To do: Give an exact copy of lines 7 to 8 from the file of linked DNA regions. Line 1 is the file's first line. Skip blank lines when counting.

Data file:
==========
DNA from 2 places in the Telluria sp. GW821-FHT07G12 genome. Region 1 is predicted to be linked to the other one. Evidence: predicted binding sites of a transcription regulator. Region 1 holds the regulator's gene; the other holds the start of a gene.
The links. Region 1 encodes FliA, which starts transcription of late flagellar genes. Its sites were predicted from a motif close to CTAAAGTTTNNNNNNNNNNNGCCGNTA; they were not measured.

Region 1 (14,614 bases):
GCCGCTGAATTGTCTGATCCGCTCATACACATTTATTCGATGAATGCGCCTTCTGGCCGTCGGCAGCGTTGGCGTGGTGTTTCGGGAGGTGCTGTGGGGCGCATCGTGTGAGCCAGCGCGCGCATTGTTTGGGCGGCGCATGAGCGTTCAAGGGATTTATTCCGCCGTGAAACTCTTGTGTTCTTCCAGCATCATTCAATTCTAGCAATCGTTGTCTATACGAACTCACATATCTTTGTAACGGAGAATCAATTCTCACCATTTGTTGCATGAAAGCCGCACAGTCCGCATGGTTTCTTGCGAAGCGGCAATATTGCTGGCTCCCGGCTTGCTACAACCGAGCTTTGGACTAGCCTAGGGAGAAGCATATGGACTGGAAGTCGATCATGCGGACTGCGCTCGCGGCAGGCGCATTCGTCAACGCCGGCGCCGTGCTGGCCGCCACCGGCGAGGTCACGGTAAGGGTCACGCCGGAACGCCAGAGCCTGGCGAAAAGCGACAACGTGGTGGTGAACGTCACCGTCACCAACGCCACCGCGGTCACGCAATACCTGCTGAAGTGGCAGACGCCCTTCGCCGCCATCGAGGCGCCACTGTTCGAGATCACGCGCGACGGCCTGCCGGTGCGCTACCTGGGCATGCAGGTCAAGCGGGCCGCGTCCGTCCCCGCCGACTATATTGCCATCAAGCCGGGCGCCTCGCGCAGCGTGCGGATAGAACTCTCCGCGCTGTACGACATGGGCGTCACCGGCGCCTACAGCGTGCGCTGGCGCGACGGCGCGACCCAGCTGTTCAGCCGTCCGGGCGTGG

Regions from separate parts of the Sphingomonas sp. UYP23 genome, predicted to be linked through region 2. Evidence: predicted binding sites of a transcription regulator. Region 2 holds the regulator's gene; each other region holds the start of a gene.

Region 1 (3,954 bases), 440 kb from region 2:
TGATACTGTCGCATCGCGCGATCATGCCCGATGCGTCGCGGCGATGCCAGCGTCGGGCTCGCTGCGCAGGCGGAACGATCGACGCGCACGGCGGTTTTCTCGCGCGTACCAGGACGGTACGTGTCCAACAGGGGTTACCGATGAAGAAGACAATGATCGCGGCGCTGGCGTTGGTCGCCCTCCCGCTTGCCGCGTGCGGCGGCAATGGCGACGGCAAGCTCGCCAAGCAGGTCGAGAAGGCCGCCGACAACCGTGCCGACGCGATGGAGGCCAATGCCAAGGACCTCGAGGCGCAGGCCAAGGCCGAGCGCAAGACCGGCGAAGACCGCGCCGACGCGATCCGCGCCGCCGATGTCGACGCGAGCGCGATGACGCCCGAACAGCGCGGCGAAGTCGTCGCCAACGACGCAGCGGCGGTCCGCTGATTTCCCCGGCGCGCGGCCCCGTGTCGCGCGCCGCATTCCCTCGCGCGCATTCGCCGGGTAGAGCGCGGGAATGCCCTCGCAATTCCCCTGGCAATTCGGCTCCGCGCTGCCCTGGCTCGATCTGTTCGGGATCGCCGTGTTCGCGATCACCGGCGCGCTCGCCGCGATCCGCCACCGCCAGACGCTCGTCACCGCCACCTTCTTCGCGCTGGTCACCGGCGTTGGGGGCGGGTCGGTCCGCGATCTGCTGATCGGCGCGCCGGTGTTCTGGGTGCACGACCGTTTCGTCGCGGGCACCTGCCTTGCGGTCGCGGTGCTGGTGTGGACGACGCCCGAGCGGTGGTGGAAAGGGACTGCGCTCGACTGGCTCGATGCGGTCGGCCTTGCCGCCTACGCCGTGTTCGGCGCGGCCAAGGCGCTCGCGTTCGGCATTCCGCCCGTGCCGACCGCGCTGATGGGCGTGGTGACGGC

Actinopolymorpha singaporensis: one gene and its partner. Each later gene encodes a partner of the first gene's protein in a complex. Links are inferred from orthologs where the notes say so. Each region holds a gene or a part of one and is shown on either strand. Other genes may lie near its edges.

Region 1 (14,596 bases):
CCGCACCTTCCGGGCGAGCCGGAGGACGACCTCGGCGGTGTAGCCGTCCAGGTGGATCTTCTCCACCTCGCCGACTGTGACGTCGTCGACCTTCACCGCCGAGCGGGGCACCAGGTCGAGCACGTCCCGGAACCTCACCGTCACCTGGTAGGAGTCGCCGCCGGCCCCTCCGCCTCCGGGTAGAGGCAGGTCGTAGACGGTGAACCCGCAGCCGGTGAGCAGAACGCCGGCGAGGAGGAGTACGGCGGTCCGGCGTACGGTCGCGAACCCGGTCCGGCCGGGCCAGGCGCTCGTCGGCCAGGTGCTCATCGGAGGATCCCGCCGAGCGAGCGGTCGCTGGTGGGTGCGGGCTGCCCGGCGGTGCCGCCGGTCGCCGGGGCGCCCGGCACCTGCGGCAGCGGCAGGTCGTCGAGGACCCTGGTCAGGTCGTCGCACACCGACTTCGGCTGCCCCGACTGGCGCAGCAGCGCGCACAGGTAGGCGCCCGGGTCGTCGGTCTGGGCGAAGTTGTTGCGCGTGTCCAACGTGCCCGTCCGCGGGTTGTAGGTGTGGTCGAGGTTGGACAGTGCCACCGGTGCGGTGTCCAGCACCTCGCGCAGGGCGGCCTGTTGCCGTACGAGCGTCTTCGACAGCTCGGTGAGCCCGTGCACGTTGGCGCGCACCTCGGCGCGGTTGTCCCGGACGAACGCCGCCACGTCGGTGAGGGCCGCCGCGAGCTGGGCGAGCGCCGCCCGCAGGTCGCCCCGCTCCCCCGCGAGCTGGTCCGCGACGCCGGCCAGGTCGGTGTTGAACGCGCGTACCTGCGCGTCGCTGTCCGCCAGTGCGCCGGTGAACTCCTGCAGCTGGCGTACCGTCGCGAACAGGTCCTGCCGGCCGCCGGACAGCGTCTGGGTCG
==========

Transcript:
TGATACTGTCGCATCGCGCGATCATGCCCGATGCGTCGCGGCGATGCCAGCGTCGGGCTCGCTGCGCAGGCGGAACGATCGACGCGCACGGCGGTTTTCTCGCGCGTACCAGGACGGTACGTGTCCAACAGGGGTTACCGATGAAGAAGACAATGATCGCGGCGCTGGCGTTGGTCGCCCTCCCGCTTGCCGCGTGCGGCGGCAATGGCGACGGCAAGCTCGCCAAGCAGGTCGAGAAGGCCGCCGACAACCGTGCCGACGCGATGGAGGCCAATGCCAAGGACCTCGAGGCGCAGGCCAAGGCCGAGCGCAAGACCGGCGAAGACCGCGCCGACGCGATCCGCGCCGCCGATGTCGACGCGAGCGCGATGACGCCCGAACAGCGCGGCGAAGTCGTCGCCAACGACGCAGCGGCGGTCCGCTGATTTCCCCGGCGCGCGGCCCCGTGTCGCGCGCCGCATTCCCTCGCGCGCATTCGCCGGGTAGAGCGCGGGAATGCCCTCGCAATTCCCCTGGCAATTCGGCTCCGCGCTGCCCTGGCTCGATCTGTTCGGGATCGCCGTGTTCGCGATCACCGGCGCGCTCGCCGCGATCCGCCACCGCCAGACGCTCGTCACCGCCACCTTCTTCGCGCTGGTCACCGGCGTTGGGGGCGGGTCGGTCCGCGATCTGCTGATCGGCGCGCCGGTGTTCTGGGTGCACGACCGTTTCGTCGCGGGCACCTGCCTTGCGGTCGCGGTGCTGGTGTGGACGACGCCCGAGCGGTGGTGGAAAGGGACTGCGCTCGACTGGCTCGATGCGGTCGGCCTTGCCGCCTACGCCGTGTTCGGCGCGGCCAAGGCGCTCGCGTTCGGCATTCCGCCCGTGCCGACCGCGCTGATGGGCGTGGTGACGGC

Actinopolymorpha singaporensis: one gene and its partner. Each later gene encodes a partner of the first gene's protein in a complex. Links are inferred from orthologs where the notes say so. Each region holds a gene or a part of one and is shown on either strand. Other genes may lie near its edges.